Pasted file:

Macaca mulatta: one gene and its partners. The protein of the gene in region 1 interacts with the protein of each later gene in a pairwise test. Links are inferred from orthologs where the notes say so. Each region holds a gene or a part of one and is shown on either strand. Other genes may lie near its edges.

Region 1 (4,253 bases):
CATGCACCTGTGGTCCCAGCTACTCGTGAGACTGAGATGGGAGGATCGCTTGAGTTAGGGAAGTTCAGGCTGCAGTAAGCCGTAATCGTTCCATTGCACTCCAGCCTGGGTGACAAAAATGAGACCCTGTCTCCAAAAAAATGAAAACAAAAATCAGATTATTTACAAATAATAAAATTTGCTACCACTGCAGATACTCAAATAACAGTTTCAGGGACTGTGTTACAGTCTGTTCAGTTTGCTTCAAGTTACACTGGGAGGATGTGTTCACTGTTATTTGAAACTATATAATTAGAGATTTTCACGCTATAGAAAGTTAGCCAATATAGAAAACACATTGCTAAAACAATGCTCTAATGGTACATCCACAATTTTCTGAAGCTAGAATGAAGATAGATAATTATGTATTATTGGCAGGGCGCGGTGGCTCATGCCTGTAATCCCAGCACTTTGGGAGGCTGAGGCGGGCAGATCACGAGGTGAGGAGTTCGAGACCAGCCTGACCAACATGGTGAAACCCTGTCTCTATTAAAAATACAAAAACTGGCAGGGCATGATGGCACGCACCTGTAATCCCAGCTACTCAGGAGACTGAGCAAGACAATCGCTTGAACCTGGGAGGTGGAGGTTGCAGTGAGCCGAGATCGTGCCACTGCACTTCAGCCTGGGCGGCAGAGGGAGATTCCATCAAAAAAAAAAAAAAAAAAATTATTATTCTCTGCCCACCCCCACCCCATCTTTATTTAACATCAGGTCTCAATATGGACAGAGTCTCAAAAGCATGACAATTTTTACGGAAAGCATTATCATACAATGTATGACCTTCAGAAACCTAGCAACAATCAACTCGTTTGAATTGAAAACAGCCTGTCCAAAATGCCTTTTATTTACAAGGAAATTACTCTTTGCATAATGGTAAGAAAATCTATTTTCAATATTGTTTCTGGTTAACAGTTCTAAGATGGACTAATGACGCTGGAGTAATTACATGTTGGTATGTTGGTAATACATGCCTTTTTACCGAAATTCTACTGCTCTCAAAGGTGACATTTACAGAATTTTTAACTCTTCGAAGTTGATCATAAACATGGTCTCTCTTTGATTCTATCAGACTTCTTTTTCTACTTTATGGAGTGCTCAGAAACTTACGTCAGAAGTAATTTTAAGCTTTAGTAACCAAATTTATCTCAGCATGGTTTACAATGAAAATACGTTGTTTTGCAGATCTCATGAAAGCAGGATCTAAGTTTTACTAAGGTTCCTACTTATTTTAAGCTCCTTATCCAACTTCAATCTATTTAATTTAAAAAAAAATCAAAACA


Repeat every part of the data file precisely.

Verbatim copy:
Macaca mulatta: one gene and its partners. The protein of the gene in region 1 interacts with the protein of each later gene in a pairwise test. Links are inferred from orthologs where the notes say so. Each region holds a gene or a part of one and is shown on either strand. Other genes may lie near its edges.

Region 1 (4,253 bases):
CATGCACCTGTGGTCCCAGCTACTCGTGAGACTGAGATGGGAGGATCGCTTGAGTTAGGGAAGTTCAGGCTGCAGTAAGCCGTAATCGTTCCATTGCACTCCAGCCTGGGTGACAAAAATGAGACCCTGTCTCCAAAAAAATGAAAACAAAAATCAGATTATTTACAAATAATAAAATTTGCTACCACTGCAGATACTCAAATAACAGTTTCAGGGACTGTGTTACAGTCTGTTCAGTTTGCTTCAAGTTACACTGGGAGGATGTGTTCACTGTTATTTGAAACTATATAATTAGAGATTTTCACGCTATAGAAAGTTAGCCAATATAGAAAACACATTGCTAAAACAATGCTCTAATGGTACATCCACAATTTTCTGAAGCTAGAATGAAGATAGATAATTATGTATTATTGGCAGGGCGCGGTGGCTCATGCCTGTAATCCCAGCACTTTGGGAGGCTGAGGCGGGCAGATCACGAGGTGAGGAGTTCGAGACCAGCCTGACCAACATGGTGAAACCCTGTCTCTATTAAAAATACAAAAACTGGCAGGGCATGATGGCACGCACCTGTAATCCCAGCTACTCAGGAGACTGAGCAAGACAATCGCTTGAACCTGGGAGGTGGAGGTTGCAGTGAGCCGAGATCGTGCCACTGCACTTCAGCCTGGGCGGCAGAGGGAGATTCCATCAAAAAAAAAAAAAAAAAAATTATTATTCTCTGCCCACCCCCACCCCATCTTTATTTAACATCAGGTCTCAATATGGACAGAGTCTCAAAAGCATGACAATTTTTACGGAAAGCATTATCATACAATGTATGACCTTCAGAAACCTAGCAACAATCAACTCGTTTGAATTGAAAACAGCCTGTCCAAAATGCCTTTTATTTACAAGGAAATTACTCTTTGCATAATGGTAAGAAAATCTATTTTCAATATTGTTTCTGGTTAACAGTTCTAAGATGGACTAATGACGCTGGAGTAATTACATGTTGGTATGTTGGTAATACATGCCTTTTTACCGAAATTCTACTGCTCTCAAAGGTGACATTTACAGAATTTTTAACTCTTCGAAGTTGATCATAAACATGGTCTCTCTTTGATTCTATCAGACTTCTTTTTCTACTTTATGGAGTGCTCAGAAACTTACGTCAGAAGTAATTTTAAGCTTTAGTAACCAAATTTATCTCAGCATGGTTTACAATGAAAATACGTTGTTTTGCAGATCTCATGAAAGCAGGATCTAAGTTTTACTAAGGTTCCTACTTATTTTAAGCTCCTTATCCAACTTCAATCTATTTAATTTAAAAAAAAATCAAAACA